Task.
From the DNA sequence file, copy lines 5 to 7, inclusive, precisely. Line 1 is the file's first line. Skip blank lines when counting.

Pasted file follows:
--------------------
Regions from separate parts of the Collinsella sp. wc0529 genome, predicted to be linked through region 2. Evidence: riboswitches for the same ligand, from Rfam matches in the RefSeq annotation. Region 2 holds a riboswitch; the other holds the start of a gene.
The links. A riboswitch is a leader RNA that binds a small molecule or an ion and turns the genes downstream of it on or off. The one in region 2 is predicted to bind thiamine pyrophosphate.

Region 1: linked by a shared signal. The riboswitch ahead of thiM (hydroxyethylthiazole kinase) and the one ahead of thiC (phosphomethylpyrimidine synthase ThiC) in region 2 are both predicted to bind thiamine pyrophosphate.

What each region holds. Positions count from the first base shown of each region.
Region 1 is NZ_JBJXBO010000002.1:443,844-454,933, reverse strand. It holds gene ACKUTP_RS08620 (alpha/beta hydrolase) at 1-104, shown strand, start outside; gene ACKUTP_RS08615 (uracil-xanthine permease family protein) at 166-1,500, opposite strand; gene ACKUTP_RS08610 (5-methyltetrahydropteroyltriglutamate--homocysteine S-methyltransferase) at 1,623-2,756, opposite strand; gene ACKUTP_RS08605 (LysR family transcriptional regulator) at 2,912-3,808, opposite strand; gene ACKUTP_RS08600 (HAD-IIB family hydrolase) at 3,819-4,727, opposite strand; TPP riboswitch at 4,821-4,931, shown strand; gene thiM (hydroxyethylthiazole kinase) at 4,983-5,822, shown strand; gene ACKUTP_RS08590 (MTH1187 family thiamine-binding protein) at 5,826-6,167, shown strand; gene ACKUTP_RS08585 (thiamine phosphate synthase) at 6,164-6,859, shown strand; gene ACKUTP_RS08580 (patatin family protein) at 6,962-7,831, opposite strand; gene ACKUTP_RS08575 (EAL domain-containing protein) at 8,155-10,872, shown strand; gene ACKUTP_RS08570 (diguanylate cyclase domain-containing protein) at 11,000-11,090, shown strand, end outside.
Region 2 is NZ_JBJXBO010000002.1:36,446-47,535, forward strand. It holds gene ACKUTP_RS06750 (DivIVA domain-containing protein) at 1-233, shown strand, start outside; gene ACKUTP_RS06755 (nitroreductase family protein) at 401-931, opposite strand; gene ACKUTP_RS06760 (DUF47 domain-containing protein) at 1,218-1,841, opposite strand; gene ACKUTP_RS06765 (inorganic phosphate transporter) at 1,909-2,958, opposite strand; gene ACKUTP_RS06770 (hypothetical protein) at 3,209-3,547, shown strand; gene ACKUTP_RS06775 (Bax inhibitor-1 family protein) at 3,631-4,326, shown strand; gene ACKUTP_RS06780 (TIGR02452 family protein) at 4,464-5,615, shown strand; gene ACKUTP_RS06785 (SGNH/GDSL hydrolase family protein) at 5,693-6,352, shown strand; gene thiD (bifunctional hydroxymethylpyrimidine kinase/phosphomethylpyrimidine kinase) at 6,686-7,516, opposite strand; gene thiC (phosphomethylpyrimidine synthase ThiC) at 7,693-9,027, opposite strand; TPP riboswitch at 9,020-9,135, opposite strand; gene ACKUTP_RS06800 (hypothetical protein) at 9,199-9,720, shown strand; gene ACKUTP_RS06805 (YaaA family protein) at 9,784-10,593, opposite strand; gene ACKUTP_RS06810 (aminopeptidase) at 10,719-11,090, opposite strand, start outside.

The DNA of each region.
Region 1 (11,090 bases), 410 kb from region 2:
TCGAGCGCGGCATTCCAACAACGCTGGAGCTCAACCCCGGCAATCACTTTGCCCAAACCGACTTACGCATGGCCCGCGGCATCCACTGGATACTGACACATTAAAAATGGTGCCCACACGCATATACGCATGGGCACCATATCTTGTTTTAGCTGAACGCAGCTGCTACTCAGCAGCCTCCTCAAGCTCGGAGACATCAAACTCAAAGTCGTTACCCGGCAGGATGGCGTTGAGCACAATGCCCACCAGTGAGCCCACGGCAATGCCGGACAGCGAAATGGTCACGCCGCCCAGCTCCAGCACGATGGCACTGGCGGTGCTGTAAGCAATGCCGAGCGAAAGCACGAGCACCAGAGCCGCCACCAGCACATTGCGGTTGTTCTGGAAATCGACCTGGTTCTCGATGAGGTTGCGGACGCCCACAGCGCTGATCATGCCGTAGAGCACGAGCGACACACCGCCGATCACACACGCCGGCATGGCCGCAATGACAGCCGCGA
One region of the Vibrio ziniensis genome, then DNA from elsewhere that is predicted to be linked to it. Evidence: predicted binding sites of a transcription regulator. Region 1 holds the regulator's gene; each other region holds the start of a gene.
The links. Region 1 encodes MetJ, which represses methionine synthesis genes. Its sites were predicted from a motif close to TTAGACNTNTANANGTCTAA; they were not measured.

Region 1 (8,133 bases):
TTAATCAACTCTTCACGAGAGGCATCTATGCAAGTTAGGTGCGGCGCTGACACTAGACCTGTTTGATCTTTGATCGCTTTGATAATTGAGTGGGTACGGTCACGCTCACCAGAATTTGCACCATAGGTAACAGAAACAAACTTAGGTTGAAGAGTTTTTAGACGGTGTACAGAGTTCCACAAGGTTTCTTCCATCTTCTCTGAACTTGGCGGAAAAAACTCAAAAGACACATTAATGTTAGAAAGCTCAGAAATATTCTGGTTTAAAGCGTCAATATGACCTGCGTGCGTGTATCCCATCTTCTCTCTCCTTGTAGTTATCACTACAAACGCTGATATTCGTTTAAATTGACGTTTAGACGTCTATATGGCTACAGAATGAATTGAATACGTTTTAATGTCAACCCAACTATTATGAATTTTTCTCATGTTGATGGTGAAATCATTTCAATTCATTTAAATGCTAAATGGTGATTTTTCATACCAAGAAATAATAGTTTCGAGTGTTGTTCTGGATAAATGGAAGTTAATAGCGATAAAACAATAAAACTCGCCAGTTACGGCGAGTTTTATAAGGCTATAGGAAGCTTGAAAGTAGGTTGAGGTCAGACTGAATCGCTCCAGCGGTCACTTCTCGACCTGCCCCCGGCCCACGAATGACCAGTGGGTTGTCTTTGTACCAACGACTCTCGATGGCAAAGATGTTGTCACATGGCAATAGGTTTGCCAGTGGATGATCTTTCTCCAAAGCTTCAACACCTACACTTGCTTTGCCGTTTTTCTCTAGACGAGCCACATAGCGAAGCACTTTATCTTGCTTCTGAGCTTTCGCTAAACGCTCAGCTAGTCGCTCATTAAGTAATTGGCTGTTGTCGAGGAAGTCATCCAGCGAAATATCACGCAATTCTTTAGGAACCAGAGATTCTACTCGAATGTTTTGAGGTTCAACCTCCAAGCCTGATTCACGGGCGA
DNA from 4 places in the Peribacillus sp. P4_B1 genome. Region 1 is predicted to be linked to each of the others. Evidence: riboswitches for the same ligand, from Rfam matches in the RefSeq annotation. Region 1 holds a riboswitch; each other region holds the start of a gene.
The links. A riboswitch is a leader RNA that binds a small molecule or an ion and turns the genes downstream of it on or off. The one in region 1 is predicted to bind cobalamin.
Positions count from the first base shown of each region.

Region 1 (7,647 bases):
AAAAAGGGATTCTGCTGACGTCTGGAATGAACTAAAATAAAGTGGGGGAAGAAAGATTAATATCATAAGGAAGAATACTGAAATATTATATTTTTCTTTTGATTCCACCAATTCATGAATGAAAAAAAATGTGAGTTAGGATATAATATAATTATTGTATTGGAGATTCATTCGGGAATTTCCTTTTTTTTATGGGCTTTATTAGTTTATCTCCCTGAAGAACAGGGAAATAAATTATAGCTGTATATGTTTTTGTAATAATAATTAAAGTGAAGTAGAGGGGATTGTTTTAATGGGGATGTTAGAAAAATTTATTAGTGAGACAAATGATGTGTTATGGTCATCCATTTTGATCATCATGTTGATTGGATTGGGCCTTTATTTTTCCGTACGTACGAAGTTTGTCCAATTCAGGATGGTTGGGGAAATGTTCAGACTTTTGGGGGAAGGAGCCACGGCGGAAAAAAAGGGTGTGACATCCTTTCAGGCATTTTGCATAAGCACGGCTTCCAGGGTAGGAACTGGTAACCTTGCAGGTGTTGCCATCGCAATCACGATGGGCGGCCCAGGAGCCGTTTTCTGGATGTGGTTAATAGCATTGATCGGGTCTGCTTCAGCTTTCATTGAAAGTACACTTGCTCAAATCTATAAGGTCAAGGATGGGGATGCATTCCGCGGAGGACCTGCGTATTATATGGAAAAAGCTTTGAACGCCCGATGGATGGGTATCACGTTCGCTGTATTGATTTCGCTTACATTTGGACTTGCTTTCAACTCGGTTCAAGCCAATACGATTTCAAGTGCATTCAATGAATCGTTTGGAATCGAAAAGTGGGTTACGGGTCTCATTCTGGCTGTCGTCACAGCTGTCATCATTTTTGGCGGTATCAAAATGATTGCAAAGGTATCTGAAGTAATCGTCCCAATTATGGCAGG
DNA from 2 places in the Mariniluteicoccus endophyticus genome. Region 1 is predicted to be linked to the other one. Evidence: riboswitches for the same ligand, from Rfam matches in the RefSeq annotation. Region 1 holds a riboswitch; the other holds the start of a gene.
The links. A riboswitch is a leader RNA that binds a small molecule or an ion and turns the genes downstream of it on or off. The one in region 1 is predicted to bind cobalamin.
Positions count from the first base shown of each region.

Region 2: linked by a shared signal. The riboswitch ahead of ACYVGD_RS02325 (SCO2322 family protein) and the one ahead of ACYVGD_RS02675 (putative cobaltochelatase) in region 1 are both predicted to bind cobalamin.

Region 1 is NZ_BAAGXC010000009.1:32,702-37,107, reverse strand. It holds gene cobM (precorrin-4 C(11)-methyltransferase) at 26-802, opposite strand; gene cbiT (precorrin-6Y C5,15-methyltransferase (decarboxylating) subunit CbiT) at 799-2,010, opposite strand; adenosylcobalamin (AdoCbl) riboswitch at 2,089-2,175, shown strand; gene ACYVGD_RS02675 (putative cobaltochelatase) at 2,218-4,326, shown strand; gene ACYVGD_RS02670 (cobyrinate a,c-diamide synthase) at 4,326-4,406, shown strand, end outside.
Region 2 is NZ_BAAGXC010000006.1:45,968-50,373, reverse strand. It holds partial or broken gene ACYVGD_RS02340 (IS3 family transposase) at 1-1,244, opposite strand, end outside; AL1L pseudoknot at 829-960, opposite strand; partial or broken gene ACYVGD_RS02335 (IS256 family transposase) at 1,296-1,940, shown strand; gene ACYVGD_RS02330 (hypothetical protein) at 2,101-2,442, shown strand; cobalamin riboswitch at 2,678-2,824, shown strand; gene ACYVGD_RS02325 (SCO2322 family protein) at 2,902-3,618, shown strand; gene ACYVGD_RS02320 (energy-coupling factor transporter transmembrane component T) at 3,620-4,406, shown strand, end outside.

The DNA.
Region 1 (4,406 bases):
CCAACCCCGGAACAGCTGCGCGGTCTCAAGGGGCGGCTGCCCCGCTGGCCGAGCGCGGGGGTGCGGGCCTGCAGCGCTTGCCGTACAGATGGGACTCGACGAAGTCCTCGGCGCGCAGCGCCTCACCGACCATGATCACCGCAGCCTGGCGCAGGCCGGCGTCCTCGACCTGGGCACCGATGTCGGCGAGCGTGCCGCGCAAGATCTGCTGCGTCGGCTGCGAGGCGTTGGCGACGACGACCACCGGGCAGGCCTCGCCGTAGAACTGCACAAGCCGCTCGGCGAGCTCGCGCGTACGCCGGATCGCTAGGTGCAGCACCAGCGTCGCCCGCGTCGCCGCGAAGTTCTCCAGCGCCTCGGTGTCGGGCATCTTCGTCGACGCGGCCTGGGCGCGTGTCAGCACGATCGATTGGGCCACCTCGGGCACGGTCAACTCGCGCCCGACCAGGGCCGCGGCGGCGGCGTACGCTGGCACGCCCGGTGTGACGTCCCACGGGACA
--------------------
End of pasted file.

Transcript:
Region 1 is NZ_JBJXBO010000002.1:443,844-454,933, reverse strand. It holds gene ACKUTP_RS08620 (alpha/beta hydrolase) at 1-104, shown strand, start outside; gene ACKUTP_RS08615 (uracil-xanthine permease family protein) at 166-1,500, opposite strand; gene ACKUTP_RS08610 (5-methyltetrahydropteroyltriglutamate--homocysteine S-methyltransferase) at 1,623-2,756, opposite strand; gene ACKUTP_RS08605 (LysR family transcriptional regulator) at 2,912-3,808, opposite strand; gene ACKUTP_RS08600 (HAD-IIB family hydrolase) at 3,819-4,727, opposite strand; TPP riboswitch at 4,821-4,931, shown strand; gene thiM (hydroxyethylthiazole kinase) at 4,983-5,822, shown strand; gene ACKUTP_RS08590 (MTH1187 family thiamine-binding protein) at 5,826-6,167, shown strand; gene ACKUTP_RS08585 (thiamine phosphate synthase) at 6,164-6,859, shown strand; gene ACKUTP_RS08580 (patatin family protein) at 6,962-7,831, opposite strand; gene ACKUTP_RS08575 (EAL domain-containing protein) at 8,155-10,872, shown strand; gene ACKUTP_RS08570 (diguanylate cyclase domain-containing protein) at 11,000-11,090, shown strand, end outside.
Region 2 is NZ_JBJXBO010000002.1:36,446-47,535, forward strand. It holds gene ACKUTP_RS06750 (DivIVA domain-containing protein) at 1-233, shown strand, start outside; gene ACKUTP_RS06755 (nitroreductase family protein) at 401-931, opposite strand; gene ACKUTP_RS06760 (DUF47 domain-containing protein) at 1,218-1,841, opposite strand; gene ACKUTP_RS06765 (inorganic phosphate transporter) at 1,909-2,958, opposite strand; gene ACKUTP_RS06770 (hypothetical protein) at 3,209-3,547, shown strand; gene ACKUTP_RS06775 (Bax inhibitor-1 family protein) at 3,631-4,326, shown strand; gene ACKUTP_RS06780 (TIGR02452 family protein) at 4,464-5,615, shown strand; gene ACKUTP_RS06785 (SGNH/GDSL hydrolase family protein) at 5,693-6,352, shown strand; gene thiD (bifunctional hydroxymethylpyrimidine kinase/phosphomethylpyrimidine kinase) at 6,686-7,516, opposite strand; gene thiC (phosphomethylpyrimidine synthase ThiC) at 7,693-9,027, opposite strand; TPP riboswitch at 9,020-9,135, opposite strand; gene ACKUTP_RS06800 (hypothetical protein) at 9,199-9,720, shown strand; gene ACKUTP_RS06805 (YaaA family protein) at 9,784-10,593, opposite strand; gene ACKUTP_RS06810 (aminopeptidase) at 10,719-11,090, opposite strand, start outside.

The DNA of each region.